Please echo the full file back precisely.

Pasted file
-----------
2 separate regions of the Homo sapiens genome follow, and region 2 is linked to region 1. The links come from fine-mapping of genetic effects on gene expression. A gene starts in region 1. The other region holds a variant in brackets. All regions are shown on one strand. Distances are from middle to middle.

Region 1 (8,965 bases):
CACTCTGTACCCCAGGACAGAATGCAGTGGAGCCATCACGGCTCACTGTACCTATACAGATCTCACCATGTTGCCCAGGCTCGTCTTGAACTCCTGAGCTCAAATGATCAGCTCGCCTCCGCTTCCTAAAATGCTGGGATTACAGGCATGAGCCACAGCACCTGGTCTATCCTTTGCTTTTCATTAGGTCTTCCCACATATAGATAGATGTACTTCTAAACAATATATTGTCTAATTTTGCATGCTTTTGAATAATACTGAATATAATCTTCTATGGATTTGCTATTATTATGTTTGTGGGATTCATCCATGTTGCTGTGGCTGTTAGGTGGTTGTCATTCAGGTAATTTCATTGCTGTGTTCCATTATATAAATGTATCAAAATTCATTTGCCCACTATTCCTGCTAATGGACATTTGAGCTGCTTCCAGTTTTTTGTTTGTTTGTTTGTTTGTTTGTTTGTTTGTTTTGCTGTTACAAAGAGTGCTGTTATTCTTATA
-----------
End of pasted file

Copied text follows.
2 separate regions of the Homo sapiens genome follow, and region 2 is linked to region 1. The links come from fine-mapping of genetic effects on gene expression. A gene starts in region 1. The other region holds a variant in brackets. All regions are shown on one strand. Distances are from middle to middle.

Region 1 (8,965 bases):
CACTCTGTACCCCAGGACAGAATGCAGTGGAGCCATCACGGCTCACTGTACCTATACAGATCTCACCATGTTGCCCAGGCTCGTCTTGAACTCCTGAGCTCAAATGATCAGCTCGCCTCCGCTTCCTAAAATGCTGGGATTACAGGCATGAGCCACAGCACCTGGTCTATCCTTTGCTTTTCATTAGGTCTTCCCACATATAGATAGATGTACTTCTAAACAATATATTGTCTAATTTTGCATGCTTTTGAATAATACTGAATATAATCTTCTATGGATTTGCTATTATTATGTTTGTGGGATTCATCCATGTTGCTGTGGCTGTTAGGTGGTTGTCATTCAGGTAATTTCATTGCTGTGTTCCATTATATAAATGTATCAAAATTCATTTGCCCACTATTCCTGCTAATGGACATTTGAGCTGCTTCCAGTTTTTTGTTTGTTTGTTTGTTTGTTTGTTTGTTTGTTTTGCTGTTACAAAGAGTGCTGTTATTCTTATA